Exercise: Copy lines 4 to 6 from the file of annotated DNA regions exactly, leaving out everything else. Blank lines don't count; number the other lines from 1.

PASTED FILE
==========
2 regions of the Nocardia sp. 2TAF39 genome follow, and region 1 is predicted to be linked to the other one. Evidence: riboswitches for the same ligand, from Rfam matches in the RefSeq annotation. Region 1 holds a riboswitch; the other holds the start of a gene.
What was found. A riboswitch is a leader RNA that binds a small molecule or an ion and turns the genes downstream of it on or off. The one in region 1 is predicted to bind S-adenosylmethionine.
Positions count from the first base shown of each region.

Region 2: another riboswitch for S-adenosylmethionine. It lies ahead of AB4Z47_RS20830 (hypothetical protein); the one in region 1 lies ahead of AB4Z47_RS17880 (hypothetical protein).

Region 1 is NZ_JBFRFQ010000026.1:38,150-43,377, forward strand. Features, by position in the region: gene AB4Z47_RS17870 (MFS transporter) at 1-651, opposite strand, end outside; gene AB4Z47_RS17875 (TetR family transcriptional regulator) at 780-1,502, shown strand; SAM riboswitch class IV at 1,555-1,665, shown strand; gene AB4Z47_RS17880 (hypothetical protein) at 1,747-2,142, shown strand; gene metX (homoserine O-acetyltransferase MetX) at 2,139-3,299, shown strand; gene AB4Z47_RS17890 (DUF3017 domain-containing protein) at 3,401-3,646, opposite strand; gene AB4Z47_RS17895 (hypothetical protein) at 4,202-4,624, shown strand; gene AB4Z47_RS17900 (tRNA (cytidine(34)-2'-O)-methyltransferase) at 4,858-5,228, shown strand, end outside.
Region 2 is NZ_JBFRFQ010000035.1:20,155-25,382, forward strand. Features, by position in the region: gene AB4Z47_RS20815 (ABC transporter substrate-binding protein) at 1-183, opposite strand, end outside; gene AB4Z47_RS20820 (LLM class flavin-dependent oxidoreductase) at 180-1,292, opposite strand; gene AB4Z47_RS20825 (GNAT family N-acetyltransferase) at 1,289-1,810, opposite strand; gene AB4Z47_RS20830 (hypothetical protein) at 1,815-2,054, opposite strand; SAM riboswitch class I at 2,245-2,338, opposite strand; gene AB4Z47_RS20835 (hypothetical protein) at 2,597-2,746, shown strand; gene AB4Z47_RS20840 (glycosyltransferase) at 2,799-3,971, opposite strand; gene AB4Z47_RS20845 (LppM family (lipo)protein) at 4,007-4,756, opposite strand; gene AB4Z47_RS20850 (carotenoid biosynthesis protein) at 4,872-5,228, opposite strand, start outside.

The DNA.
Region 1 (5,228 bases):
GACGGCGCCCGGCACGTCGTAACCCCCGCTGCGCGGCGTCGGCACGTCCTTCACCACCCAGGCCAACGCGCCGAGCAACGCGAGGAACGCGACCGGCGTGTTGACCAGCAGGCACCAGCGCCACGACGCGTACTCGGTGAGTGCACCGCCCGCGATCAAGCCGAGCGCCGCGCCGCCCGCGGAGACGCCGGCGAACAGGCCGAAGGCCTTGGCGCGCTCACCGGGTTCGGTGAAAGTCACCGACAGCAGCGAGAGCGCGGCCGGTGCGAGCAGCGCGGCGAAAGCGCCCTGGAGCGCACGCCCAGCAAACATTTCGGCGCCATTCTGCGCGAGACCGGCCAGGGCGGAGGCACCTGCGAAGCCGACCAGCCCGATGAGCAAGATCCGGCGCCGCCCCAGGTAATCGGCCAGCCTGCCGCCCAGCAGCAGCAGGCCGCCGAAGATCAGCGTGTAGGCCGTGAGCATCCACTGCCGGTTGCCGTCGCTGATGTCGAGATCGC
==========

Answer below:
Region 2: another riboswitch for S-adenosylmethionine. It lies ahead of AB4Z47_RS20830 (hypothetical protein); the one in region 1 lies ahead of AB4Z47_RS17880 (hypothetical protein).

Region 1 is NZ_JBFRFQ010000026.1:38,150-43,377, forward strand. Features, by position in the region: gene AB4Z47_RS17870 (MFS transporter) at 1-651, opposite strand, end outside; gene AB4Z47_RS17875 (TetR family transcriptional regulator) at 780-1,502, shown strand; SAM riboswitch class IV at 1,555-1,665, shown strand; gene AB4Z47_RS17880 (hypothetical protein) at 1,747-2,142, shown strand; gene metX (homoserine O-acetyltransferase MetX) at 2,139-3,299, shown strand; gene AB4Z47_RS17890 (DUF3017 domain-containing protein) at 3,401-3,646, opposite strand; gene AB4Z47_RS17895 (hypothetical protein) at 4,202-4,624, shown strand; gene AB4Z47_RS17900 (tRNA (cytidine(34)-2'-O)-methyltransferase) at 4,858-5,228, shown strand, end outside.
Region 2 is NZ_JBFRFQ010000035.1:20,155-25,382, forward strand. Features, by position in the region: gene AB4Z47_RS20815 (ABC transporter substrate-binding protein) at 1-183, opposite strand, end outside; gene AB4Z47_RS20820 (LLM class flavin-dependent oxidoreductase) at 180-1,292, opposite strand; gene AB4Z47_RS20825 (GNAT family N-acetyltransferase) at 1,289-1,810, opposite strand; gene AB4Z47_RS20830 (hypothetical protein) at 1,815-2,054, opposite strand; SAM riboswitch class I at 2,245-2,338, opposite strand; gene AB4Z47_RS20835 (hypothetical protein) at 2,597-2,746, shown strand; gene AB4Z47_RS20840 (glycosyltransferase) at 2,799-3,971, opposite strand; gene AB4Z47_RS20845 (LppM family (lipo)protein) at 4,007-4,756, opposite strand; gene AB4Z47_RS20850 (carotenoid biosynthesis protein) at 4,872-5,228, opposite strand, start outside.